In 1959, Charles Lindblom, then an associate professor of economics at Yale, penned a highly influential article entitled "The Science of Muddling Through."  There he analyzed the workings of modern democracies and offered a compelling explanation for why incremental policy change is a prerequisite to effective policy change, and why radical policy change founded on abstract theories untethered to a real-world understanding of how people behave, and what motivates them, will ultimately fail. 

Lindblom argued that modern democracies are viable because such changes are informed by experience, trial and error, and the input of affected interest groups.  Mandate and fiat used as tools to force people to alter their behavior inevitably fail because when a major policy shift is suddenly forced upon the public, that shift has not been sufficiently vetted to assess how people will react to it.  Lindblom explained that no theory exists from which policy makers can draw valid conclusions about a policy's real world consequences.  In making this point, he wrote:

The assumption of [policy-makers as theoreticians] is that theory is the most systematic and economical way to bring relevant knowledge to bear on a specific problem.  Granting the assumption, an unhappy fact is that we do not have adequate theory to apply to problems in any policy area....

He ultimately concluded that careful and ongoing evaluation of how free individuals alter their behavior in response to existing policy and modest changes in that policy over time is the measure by which effective, lasting adjustments to the policy should be formulated.  Such an evaluation is possible only if the policy shift is sufficiently limited to allow its effects to be sorted, and analyzed separately from, other factors that may be in play.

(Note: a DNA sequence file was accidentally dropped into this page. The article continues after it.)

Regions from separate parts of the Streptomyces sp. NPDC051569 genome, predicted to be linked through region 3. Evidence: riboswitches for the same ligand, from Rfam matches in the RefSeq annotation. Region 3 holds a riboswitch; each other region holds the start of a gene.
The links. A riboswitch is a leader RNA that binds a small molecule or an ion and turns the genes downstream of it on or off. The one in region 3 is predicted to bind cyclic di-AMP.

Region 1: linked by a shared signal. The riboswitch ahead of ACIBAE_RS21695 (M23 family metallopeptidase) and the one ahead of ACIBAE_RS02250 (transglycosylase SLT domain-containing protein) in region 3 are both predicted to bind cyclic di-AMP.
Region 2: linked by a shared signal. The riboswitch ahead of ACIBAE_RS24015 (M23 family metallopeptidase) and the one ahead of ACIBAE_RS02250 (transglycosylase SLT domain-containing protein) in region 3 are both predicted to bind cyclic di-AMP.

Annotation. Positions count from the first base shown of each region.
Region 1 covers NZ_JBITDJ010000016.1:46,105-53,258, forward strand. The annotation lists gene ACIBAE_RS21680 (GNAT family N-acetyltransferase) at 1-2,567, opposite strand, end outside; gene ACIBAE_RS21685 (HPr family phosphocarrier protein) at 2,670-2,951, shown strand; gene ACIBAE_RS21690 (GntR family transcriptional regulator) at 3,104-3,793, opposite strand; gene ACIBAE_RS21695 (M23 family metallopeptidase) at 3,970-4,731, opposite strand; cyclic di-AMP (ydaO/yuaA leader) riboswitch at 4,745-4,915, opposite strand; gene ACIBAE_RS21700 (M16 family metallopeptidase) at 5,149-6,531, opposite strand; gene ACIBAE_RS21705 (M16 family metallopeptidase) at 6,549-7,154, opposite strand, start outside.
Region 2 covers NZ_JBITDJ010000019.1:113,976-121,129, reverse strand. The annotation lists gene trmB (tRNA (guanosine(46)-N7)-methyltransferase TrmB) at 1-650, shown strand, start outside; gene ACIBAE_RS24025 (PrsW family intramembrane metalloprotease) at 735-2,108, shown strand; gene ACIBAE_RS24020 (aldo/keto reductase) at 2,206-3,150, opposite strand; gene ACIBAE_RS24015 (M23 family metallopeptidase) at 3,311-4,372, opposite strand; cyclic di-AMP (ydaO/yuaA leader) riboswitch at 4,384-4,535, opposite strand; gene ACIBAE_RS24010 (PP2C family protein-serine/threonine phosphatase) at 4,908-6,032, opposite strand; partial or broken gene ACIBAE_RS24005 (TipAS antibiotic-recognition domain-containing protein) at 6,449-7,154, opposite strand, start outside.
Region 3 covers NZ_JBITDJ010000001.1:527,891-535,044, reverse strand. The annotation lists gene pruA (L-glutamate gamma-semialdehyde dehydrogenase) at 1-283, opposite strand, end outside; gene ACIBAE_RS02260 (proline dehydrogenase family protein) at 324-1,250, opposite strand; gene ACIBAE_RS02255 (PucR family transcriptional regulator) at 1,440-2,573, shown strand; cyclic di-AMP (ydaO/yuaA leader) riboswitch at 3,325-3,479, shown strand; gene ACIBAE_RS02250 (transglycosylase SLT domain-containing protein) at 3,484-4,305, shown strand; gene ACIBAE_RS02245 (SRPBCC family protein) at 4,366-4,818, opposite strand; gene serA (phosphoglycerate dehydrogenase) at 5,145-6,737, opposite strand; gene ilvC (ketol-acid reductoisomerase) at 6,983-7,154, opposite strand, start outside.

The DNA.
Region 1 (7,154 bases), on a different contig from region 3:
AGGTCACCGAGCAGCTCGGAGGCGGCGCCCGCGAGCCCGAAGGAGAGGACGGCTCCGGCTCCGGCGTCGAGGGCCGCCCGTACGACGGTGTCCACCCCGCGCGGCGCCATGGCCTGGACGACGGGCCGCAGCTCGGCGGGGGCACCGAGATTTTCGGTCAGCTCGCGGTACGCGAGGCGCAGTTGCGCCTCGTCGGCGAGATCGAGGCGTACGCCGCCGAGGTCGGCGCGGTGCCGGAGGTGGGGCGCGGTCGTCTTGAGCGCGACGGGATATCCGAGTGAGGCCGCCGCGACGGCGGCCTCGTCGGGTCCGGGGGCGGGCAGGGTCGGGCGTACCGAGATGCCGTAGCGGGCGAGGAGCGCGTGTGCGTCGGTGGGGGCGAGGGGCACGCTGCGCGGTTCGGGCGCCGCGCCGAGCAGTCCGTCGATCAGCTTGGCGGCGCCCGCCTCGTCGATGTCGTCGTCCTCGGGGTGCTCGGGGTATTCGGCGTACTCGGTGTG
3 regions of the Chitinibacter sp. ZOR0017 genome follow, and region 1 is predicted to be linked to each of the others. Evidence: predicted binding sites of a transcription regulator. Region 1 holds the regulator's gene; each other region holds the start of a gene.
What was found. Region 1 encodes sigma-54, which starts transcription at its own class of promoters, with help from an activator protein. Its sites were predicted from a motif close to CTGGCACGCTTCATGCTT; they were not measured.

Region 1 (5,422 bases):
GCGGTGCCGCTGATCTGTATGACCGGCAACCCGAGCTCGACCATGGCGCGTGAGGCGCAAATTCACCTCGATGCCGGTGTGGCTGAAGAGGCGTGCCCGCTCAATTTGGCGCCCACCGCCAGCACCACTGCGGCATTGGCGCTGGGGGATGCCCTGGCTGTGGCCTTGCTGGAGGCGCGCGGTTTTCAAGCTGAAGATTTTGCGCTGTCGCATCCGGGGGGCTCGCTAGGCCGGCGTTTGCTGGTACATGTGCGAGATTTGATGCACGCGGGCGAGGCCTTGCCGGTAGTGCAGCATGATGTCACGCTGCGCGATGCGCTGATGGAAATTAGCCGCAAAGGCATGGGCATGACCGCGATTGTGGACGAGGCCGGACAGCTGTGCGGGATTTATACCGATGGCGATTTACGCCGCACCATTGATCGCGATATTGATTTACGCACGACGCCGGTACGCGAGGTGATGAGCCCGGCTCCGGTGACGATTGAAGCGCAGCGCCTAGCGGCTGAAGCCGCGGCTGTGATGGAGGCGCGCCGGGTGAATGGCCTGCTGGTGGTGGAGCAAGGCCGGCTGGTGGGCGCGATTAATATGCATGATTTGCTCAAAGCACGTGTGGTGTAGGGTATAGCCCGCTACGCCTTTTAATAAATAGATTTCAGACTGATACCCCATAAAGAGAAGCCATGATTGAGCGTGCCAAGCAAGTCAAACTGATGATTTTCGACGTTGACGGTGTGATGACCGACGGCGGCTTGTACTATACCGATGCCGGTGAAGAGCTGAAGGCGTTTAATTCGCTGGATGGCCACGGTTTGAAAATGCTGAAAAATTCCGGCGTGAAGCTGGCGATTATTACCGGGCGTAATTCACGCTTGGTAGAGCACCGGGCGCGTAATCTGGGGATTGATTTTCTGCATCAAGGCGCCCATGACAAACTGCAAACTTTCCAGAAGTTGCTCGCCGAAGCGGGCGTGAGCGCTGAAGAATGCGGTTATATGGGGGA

Anyone familiar with what happens to tax revenues when confiscatory tax increases and tax rate increases, such as Maryland's millionaires' tax, are imposed in one fell swoop can attest to Lindblom's observation.  The philosophical basis for such a tax is bogus but, if Maryland's intent was to increase state revenues at the expense of the, by implication, "greedy rich," the tax should have been implemented in stages, over a period of years.  Because it wasn't, revenues actually fell and many of those who would have been subject to the tax changed their state of residence, thus depriving Maryland of all the tax revenue it had previously collected from these individuals.